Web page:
Thursday, December 28, 2006

Decline in L.A. Crime Validates Chief Bratton Plan

This Los Angeles Times report indicates that crime in Los Angeles has decreased for the fifth straight year, a trend that is validating Police Chief William Bratton's theory of crime prevention:

Crime in Los Angeles dropped for the fifth consecutive year in 2006, bucking trends both for the nation and in other regions of Southern California, where violent offenses are increasing.

Crime numbers reviewed Tuesday show that as of late December, total crime across Los Angeles was down about 8%, with major drops in burglaries, car thefts, rapes and assaults.

Homicides dropped about 4%, from 487 in 2005 to 464 as of Dec. 23 this year, according to Los Angeles Police Department statistics. The only crime to rise in 2006 was robbery, up 6% to 13,943 incidents.

The crime numbers boost the prestige of Police Chief William J. Bratton at a time when he is seeking a second five-year term and writing a book about how other cities can combat crime.

"You can't be lucky seven times in a row. If I was, I'd be making a living hanging out at the blackjack table," the chief said Tuesday, noting that crime dropped not only during his tenure as police chief in Los Angeles but also when he was chief in Boston and New York.

Bratton has long sparred with some criminologists, who question how much credit the LAPD — or any other police agency — can really take for crime declines. They believe falling crime is caused by myriad factors, including the economy, demographics and urban gentrification.

But on Tuesday, even some skeptics were tipping their hats to the chief, saying five straight years of decline clearly shows the LAPD is doing something right.

"Bratton has focused on gangs, guns, and drugs," said University of Chicago law professor Bernard E. Harcourt, who was co-author last year of a paper dealing with Bratton's record in New York that provoked the chief's ire. "And I think we are seeing that it has paid off. Larger national trends affecting major U.S. cities are obviously contributing to the declines, but Bratton's focus … has proven successful."

James Alan Fox, a criminology professor at Northeastern University in Boston, agreed, adding: "There is no external factor that would explain such a large decline. It has to do with crime prevention and crime control at the local level."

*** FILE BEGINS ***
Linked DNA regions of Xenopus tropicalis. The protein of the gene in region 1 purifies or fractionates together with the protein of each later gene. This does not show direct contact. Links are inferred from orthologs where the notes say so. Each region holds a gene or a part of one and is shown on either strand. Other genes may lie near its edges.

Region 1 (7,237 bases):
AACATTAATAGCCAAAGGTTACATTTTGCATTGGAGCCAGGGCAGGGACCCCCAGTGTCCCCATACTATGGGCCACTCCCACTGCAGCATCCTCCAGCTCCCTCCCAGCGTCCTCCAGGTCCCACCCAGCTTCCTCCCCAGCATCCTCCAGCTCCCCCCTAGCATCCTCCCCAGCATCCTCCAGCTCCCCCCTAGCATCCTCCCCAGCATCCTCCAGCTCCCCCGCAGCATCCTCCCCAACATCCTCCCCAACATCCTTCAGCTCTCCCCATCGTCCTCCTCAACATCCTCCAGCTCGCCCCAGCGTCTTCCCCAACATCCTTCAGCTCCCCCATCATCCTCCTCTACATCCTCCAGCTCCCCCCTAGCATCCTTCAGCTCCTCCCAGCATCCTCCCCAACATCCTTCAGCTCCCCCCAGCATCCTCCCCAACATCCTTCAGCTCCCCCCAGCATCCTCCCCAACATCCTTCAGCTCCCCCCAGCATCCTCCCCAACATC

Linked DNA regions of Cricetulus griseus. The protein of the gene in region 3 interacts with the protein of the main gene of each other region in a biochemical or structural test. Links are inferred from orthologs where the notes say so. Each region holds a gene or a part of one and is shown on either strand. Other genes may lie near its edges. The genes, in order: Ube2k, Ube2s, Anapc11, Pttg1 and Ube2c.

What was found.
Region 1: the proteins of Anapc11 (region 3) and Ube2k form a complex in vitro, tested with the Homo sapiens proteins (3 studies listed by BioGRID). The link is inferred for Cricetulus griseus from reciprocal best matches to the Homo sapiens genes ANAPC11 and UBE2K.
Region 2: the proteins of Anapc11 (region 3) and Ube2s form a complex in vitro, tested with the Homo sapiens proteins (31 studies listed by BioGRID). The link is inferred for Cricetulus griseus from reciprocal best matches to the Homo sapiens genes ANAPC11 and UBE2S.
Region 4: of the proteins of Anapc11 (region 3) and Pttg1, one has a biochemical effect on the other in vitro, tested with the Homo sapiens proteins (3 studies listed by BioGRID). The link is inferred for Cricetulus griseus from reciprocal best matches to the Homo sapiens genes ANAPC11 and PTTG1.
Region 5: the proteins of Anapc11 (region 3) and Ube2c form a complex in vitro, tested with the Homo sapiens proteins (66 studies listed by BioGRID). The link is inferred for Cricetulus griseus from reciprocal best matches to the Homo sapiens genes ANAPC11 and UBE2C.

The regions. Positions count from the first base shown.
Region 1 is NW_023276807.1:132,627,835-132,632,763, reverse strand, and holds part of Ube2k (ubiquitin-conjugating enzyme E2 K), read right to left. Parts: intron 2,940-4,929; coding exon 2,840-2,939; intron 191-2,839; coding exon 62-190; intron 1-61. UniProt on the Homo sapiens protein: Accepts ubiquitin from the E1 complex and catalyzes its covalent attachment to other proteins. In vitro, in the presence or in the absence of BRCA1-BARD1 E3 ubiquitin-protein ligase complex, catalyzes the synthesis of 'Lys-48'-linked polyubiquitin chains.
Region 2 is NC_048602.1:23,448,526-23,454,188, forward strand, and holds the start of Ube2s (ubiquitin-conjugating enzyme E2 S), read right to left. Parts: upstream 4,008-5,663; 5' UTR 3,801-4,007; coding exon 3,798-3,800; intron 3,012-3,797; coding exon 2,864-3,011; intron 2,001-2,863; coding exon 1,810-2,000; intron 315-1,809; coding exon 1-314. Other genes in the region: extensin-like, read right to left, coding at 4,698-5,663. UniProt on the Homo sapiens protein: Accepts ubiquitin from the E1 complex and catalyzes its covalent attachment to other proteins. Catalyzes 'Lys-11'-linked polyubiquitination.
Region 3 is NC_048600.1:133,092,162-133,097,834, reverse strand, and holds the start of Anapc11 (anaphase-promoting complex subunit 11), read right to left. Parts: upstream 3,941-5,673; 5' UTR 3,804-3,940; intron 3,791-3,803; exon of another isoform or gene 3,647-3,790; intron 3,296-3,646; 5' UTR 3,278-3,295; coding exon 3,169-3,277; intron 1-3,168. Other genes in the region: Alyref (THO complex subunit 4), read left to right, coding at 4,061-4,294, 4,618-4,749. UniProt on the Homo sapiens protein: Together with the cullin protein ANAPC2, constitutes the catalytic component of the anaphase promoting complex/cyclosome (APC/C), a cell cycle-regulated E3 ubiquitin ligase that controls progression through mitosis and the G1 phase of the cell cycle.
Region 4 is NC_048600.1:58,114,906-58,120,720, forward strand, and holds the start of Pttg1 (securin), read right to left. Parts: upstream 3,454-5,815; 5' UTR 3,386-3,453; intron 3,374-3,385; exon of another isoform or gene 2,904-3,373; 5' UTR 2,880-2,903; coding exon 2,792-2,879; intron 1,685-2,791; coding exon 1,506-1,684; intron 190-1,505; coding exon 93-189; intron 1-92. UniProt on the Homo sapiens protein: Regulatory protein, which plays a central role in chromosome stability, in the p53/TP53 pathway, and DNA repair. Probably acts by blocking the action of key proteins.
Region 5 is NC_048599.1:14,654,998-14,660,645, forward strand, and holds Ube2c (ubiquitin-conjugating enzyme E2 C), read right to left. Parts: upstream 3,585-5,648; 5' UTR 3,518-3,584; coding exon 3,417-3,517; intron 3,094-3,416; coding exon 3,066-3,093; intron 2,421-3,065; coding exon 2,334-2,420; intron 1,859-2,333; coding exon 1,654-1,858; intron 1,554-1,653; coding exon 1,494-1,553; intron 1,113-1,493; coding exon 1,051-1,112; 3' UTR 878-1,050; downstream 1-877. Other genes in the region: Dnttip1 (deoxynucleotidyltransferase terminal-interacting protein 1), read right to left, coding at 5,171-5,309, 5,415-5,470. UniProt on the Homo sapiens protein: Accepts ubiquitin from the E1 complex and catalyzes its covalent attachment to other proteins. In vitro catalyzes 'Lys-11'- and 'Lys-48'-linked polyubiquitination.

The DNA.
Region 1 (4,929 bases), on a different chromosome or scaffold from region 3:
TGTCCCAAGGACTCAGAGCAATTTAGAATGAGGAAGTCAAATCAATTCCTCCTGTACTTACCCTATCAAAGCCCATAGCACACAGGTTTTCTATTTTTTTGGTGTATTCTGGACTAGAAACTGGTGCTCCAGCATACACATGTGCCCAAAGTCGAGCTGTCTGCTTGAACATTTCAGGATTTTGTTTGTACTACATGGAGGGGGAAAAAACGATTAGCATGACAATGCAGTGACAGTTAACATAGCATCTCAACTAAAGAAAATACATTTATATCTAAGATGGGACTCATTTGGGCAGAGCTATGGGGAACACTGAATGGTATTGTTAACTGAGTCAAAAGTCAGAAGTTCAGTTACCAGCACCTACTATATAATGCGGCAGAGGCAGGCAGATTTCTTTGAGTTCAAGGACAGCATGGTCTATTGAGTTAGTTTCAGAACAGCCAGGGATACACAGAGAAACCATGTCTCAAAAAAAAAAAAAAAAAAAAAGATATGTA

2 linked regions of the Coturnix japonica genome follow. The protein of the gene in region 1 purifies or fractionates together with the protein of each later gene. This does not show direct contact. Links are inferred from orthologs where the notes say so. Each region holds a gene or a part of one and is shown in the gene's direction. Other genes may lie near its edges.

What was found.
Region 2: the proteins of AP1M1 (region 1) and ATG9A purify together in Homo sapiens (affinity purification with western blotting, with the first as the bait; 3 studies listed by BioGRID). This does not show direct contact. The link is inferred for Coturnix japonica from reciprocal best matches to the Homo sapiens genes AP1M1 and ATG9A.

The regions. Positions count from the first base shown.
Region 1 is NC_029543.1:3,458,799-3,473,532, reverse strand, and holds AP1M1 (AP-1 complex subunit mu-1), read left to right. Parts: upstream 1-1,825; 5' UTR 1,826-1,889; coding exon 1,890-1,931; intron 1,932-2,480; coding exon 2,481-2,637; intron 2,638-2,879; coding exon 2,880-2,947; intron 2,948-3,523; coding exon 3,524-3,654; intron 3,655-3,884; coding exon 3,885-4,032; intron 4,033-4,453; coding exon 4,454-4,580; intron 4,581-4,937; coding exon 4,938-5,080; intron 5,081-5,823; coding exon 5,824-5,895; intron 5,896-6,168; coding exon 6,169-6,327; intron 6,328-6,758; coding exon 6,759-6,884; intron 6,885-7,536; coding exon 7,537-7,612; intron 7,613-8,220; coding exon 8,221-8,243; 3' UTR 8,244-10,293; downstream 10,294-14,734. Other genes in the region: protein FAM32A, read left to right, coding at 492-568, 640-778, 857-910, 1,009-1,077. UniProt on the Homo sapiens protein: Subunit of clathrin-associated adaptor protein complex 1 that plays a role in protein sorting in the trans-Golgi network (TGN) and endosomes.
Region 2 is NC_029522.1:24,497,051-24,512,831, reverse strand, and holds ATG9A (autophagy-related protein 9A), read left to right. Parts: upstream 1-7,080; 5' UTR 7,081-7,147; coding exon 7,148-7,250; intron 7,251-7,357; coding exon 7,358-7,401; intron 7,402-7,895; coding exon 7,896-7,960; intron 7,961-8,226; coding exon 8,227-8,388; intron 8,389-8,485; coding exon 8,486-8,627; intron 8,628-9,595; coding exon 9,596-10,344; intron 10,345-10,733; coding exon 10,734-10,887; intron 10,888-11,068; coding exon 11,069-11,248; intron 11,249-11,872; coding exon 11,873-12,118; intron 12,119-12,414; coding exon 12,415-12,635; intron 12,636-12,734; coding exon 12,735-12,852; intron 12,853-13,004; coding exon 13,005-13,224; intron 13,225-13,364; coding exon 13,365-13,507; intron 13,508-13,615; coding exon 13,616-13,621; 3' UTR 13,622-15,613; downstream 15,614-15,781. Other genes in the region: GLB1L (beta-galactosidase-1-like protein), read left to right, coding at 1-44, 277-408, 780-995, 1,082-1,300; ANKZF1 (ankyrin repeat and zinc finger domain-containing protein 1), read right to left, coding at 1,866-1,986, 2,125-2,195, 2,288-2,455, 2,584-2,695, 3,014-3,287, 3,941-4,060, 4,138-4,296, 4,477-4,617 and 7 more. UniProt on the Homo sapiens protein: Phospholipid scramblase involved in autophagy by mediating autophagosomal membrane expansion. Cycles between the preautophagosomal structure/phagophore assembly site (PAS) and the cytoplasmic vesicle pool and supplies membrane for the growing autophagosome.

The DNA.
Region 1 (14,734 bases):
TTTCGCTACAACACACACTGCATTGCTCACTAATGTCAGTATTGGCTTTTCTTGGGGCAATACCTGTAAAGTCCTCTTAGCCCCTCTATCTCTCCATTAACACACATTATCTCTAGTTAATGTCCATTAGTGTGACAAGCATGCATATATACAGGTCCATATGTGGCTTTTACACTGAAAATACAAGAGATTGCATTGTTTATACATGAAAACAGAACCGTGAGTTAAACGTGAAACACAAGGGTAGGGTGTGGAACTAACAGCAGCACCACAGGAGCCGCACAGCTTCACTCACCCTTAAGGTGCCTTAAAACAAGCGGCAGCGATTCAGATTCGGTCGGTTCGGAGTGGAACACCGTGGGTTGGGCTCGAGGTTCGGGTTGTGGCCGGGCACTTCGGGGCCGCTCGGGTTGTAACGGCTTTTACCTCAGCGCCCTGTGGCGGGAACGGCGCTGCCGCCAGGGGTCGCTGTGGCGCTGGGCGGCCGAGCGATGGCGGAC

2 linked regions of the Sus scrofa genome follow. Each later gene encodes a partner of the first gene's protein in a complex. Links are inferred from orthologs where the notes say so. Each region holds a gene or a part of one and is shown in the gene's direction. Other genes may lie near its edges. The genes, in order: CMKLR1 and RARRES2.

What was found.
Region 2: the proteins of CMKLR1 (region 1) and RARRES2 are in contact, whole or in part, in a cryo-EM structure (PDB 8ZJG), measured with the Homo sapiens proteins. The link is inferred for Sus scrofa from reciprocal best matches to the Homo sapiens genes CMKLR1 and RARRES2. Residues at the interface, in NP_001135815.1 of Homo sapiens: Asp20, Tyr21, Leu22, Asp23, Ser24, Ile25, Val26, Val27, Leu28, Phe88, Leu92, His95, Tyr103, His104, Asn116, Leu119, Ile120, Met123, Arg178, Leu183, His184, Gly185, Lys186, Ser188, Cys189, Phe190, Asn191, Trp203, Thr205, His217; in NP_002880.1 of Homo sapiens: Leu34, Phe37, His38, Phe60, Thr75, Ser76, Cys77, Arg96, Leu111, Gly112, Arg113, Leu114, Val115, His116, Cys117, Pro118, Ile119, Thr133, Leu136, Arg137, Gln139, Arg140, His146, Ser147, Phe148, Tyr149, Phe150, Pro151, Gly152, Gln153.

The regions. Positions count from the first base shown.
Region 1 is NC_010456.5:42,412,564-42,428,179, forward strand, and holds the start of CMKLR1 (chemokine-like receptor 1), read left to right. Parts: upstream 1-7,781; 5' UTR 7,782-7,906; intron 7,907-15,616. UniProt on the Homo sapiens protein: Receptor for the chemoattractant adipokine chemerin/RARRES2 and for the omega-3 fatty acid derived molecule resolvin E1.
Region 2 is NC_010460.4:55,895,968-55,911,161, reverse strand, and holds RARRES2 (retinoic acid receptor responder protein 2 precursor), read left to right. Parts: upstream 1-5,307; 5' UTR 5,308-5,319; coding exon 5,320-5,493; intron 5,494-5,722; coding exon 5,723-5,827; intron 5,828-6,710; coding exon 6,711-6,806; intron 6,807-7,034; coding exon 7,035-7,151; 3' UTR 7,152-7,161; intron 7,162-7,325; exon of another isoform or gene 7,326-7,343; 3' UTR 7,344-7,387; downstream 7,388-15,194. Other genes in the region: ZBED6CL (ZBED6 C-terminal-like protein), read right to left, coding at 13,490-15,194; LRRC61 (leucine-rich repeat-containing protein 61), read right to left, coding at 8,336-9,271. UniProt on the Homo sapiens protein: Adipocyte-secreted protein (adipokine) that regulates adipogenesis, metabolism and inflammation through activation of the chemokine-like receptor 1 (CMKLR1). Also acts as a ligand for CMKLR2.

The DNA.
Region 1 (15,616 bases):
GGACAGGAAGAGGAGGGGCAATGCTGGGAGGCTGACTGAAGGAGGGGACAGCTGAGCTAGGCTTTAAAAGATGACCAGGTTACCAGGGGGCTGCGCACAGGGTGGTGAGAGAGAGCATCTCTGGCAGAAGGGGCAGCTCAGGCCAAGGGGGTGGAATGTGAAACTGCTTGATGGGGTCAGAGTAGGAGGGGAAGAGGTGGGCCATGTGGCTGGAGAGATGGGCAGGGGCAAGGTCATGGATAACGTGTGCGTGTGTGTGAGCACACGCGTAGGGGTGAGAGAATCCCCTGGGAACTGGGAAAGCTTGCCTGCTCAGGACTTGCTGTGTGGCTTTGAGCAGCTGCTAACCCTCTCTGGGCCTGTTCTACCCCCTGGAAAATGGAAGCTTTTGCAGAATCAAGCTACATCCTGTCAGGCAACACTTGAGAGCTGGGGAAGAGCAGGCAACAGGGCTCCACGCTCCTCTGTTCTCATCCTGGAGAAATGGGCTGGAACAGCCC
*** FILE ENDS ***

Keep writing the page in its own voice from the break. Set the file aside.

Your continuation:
The piece notes some key points in Bratton's approach:

Bratton was appointed LAPD chief in late 2002 and set out to remake a department plagued by charges of officer misconduct steaming from the Rodney G. King beating and Rampart Division corruption scandal.

Bratton pushed to rethink the way the department tackled crime, using the CompStat computer mapping system to help pinpoint crime trends and identify specific areas that require more policing. He moved more officers into areas with severe gang problems. At the same time, he told officers to focus on smaller crimes like vandalism that he believe might eventually lead to larger ones.

Bratton had used many of these strategies when he was police commissioner in New York in the early 1990s and won wide praise for decreases in crime there.

But some academics have questioned how big a role police tactics play in crime drops.Harcourt, the law professor, was co-author of an article saying that crime in New York would have fallen even without Bratton's techniques because he believes that crime that goes up will naturally go back down.

Bratton shot back, co-writing a National Review article taking to task ivory tower academics," who have "never sat in a patrol car, walked or bicycled a beat, lived in or visited regularly troubled violent neighborhoods."

On Tuesday, Bratton credited his police officers with reducing crime in Los Angeles but said the city needs more of them."Cops count," Bratton said. "The issue in Los Angeles is that there haven't been enough of them."

Bratton's crime-fighting plan draws on the research of eminent political scientist James Q. Wilson. Back in 1982, Wilson, along with George L. Kelling, laid out the "broken windows" theory of crime prevention in an Atlantic Monthly article. The theory argues that the prevention of serious crime is facilitated by aggressively enforcing smaller infractions, such as vagrancy, subway fare violations, public drunkeness, and so forth. The theory's analogy is to a broken window, which left unfixed encourages additional acts of vandalism. Thus, it's better to address problems early, before more significant issues arise later.

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